The recent Norwegian report on tax havens is impressive in paying out the charge sheet against tax havens / secrecy jurisdictions:
Tax havens increase the risk premium in international financial markets
(they) enhance counterparty risk and information asymmetry between different players, which undermines the working of the international financial markets and contributes to higher costs and risk premiums for all countries.
Tax havens damage institutional quality and growth in developing countries.
They can contribute to weakening the quality of institutions and the political system in developing countries. This is because tax havens encourage the self-interest that politicians and bureaucrats in such countries have in weakening these institutions.
Tax havens undermine the working of the tax system and public finances
This has made it difficult for other countries to maintain their capital taxes, and has thereby contributed to lower taxes on capital. Developing countries have a narrower tax base than rich countries, and also obtain the largest proportion of their tax receipts from capital. Accordingly, lower capital taxes mean either a decline in revenue and / or higher taxes on a narrower base.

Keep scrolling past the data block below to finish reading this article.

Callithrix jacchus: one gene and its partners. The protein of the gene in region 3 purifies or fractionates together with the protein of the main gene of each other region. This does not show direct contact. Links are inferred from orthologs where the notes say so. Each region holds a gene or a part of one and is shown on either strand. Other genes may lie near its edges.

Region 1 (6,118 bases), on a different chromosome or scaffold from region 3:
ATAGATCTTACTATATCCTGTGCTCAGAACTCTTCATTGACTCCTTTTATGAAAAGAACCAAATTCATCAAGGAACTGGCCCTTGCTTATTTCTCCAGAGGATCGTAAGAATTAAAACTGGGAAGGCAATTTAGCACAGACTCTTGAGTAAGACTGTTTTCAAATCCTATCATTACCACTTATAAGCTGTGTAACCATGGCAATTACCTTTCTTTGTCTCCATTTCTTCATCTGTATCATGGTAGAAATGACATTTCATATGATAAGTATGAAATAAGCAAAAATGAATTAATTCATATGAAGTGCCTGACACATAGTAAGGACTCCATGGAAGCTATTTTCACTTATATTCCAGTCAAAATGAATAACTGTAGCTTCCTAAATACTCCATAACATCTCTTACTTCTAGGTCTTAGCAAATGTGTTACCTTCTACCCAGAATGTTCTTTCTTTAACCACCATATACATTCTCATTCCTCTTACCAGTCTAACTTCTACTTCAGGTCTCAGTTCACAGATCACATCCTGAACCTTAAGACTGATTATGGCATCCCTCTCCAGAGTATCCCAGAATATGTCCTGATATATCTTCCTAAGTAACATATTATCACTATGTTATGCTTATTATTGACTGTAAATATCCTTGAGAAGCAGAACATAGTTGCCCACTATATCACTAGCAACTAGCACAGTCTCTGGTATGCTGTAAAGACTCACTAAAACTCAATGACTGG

Tax havens reduce the efficiency of resource allocation in developing countries
This can lead to a redistribution of resources by the private sector away from activities which yield the highest pre-tax return to ones which give the best return after tax. Such behaviour reduces overall value creation.
Tax havens make economic crime more profitable
Secrecy legislation provides a hiding place for players who want to conceal the proceeds of economic crime. Tax havens thereby lower the threshold for such criminal behaviour.
This is a government sponsored report confirming what we have said, time and again about these places is right.
Good for Norway.
Hat tip for extracting this to John Christensen